• respect names and pronouns, and ensure visiting staff have the resources to do likewise;
  • consider setting up peer mentoring and/or supportive, safe spaces for LGBTQIA+ students;
  • ensure students have access to diverse and representative reading materials.

Challenge your language

If in doubt as to whether your language is cissexist, heteronormative or non-binary erasing, ask yourself if what you are saying works on the assumptions that:

a. only men and women exist;
b. that all men have a penis and testes, and all women have a vulva, vagina, uterus and ovaries;
c. that all partnerships are (cis) man and (cis) woman.

If the answer to any of the above is ‘yes’, you need to change your language to counteract these assumptions.

A further common error (even seen on LGBTQIA+ Pride websites!) is “LGBTQIA+ or straight” – erasing heterosexual transgender people.

Seating plans

Speaking to trans youth and former students,  enforced boy/girl seating plans, pairs or groupings were problematic, in particular for those who are or were not open about their trans status, whose teachers were unsupportive, and non-binary students.

Every time we’re told something like, ‘two boys, two girls’ in a group, I know it means I have to pretend I’m a girl, or else get in trouble.

Ash*, pupil

My school has a rule that everyone must be sat boy/girl, and it just reminds me all the time that people don’t see me right.

Rae*, pupil

Binary language

Another common issue is the use of binary language: addressing a class as “boys and girls” or “ladies and gentlemen”. This also applies to meetings.

I’ve seen non-binary teens on Twitter joking about how, ‘Homework’s due next week, boys and girls’ must mean they’re exempt from the assignment. It makes me smile in meetings: surely I too must be exempt from tasks when they’re addressed to ‘Ladies and Gentlemen’ (I wish!)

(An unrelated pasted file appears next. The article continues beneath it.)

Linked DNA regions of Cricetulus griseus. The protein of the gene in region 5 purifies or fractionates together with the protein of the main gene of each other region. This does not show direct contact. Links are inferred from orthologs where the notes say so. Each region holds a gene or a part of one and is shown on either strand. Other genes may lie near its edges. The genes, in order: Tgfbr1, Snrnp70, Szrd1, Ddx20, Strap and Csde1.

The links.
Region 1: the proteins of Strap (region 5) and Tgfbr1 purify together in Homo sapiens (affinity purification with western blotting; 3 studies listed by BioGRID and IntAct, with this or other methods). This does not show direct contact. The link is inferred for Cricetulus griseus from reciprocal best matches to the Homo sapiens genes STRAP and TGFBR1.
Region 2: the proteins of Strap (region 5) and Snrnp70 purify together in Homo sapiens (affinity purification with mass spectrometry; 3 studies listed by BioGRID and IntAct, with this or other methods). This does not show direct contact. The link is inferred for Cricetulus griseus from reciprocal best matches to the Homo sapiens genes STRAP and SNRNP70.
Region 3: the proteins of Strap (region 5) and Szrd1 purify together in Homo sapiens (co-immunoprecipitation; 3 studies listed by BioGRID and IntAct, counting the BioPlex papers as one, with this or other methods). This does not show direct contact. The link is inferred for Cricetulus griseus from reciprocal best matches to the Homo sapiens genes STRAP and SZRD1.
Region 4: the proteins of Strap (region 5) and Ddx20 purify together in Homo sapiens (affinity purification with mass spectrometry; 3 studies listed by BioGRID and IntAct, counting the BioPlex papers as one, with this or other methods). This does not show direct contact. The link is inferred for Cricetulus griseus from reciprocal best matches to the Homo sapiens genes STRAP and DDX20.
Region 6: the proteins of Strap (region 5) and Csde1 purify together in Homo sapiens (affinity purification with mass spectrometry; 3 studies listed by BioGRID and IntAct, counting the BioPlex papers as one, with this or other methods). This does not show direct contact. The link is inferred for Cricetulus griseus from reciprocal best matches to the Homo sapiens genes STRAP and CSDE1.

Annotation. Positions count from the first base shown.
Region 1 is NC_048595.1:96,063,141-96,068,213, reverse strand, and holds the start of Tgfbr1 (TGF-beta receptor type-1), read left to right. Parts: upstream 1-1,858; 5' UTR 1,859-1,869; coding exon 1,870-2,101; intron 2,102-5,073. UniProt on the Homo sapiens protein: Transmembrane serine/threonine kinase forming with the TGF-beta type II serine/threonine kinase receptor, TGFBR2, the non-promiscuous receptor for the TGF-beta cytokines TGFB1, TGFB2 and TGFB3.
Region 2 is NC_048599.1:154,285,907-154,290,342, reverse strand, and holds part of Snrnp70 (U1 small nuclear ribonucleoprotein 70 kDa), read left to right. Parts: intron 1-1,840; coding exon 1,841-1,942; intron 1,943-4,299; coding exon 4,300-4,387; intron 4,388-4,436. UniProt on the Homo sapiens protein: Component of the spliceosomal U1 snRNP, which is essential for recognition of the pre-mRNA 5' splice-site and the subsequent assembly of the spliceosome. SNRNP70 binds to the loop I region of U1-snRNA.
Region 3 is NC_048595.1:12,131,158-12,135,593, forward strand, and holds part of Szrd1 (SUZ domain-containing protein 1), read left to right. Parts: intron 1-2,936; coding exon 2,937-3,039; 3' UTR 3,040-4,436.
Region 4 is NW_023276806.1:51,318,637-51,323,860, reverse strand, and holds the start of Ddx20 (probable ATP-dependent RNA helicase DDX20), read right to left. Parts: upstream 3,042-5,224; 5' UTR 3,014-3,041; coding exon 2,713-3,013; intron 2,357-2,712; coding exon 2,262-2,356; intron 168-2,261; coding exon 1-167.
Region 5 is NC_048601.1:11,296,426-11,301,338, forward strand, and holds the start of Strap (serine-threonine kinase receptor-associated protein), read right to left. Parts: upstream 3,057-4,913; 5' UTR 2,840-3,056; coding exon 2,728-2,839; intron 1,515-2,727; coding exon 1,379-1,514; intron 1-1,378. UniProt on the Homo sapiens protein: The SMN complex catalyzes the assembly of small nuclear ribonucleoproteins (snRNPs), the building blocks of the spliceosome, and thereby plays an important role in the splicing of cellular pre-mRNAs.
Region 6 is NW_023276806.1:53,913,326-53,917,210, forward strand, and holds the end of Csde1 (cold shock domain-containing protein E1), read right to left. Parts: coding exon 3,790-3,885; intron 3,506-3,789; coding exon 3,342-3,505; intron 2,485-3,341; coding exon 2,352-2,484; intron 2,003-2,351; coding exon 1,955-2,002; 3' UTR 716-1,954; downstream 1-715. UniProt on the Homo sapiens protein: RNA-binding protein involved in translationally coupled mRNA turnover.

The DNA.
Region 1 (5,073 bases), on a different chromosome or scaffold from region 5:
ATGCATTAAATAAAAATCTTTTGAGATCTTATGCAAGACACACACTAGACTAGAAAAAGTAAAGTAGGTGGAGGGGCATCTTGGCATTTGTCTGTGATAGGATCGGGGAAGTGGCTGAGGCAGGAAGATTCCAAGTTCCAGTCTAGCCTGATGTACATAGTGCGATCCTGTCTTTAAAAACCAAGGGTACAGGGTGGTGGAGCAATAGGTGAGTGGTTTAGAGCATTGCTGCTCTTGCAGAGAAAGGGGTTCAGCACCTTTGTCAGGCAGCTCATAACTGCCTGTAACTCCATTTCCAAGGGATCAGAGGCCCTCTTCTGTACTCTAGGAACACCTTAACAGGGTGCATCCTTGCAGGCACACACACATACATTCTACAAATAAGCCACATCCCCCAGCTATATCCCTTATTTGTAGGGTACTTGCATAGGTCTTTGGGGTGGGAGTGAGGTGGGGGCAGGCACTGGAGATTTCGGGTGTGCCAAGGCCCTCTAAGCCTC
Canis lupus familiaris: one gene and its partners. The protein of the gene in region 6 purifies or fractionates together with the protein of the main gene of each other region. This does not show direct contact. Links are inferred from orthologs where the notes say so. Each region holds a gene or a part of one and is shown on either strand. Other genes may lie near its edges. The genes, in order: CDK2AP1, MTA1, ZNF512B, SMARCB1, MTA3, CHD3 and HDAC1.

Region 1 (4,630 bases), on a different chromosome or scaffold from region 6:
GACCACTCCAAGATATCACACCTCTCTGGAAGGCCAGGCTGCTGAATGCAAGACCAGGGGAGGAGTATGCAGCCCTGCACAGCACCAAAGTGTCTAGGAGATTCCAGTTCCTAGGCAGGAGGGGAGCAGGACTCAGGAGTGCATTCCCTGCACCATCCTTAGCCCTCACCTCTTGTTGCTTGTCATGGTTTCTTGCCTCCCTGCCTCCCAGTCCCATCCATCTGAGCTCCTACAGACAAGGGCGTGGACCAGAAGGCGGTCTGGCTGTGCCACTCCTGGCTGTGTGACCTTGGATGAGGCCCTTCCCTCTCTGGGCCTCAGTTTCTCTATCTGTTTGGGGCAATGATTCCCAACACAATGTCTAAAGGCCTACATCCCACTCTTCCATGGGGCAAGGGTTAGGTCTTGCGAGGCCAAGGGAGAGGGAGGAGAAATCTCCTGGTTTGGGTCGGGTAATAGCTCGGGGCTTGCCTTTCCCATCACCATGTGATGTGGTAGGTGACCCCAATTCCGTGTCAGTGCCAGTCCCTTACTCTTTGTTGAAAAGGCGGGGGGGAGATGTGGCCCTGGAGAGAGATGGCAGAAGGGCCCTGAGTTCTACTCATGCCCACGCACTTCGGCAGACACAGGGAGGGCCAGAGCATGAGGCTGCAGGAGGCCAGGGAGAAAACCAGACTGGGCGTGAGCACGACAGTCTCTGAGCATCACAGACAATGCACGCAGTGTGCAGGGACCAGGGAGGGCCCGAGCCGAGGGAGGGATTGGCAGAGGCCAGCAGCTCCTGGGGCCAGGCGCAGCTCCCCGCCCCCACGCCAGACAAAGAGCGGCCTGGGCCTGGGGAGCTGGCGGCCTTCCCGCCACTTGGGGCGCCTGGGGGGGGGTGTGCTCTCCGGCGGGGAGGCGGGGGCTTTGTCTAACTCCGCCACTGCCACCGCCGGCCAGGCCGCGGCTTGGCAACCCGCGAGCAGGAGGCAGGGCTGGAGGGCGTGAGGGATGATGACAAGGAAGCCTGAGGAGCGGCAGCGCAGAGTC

Tai*, SEN-Co

This also applies to single-gender schools – addressing an assembly hall as ‘boys’ or ‘gentlemen’ is bound to alienate and misgender any trans students (and remember: it is a statistical certainty that there will be transgender students in your school).

Parents/carers

It is also good practice to remember that, in addition to your students, parents/carers may also be in same-gender partnerships – including polyamorous partnerships (simplistically: more than two people in a relationship; a form of relationship structure that can apply to people of all genders and sexual orientations). Do not make assumptions about their gender, sexuality or relationships; leave spaces in the conversation for them to share those details they feel comfortable with, and pick up on those cues.

What’s in a name?
(Quite a lot, actually)

A common misconception is that transgender people will simply go by a differently gendered version of their given name (known as a ‘dead name’ – it should be treated as such, i.e. not used). E.g. Georgina to George, Daniel to Danielle, Nicholas to Nic. Whilst this is true for a handful of trans people, it’s far more common that trans people will choose an entirely new name: be it one their parents would pick out, one with special meaning, or simply one they like the sound of.

It’s also not unusual for trans people to try out a few names until they get one that feels right (similarly, non-binary people might try out a few different pronouns). Be respectful of this, and use the name(s) you are asked to use.

If a student asks to be called a different name? Honour that. Whilst many teachers may worry that students are joking, if that is the case, they will weary of it long before you do – and you are sending an important message, that you will accept students’ names and identities unfailingly.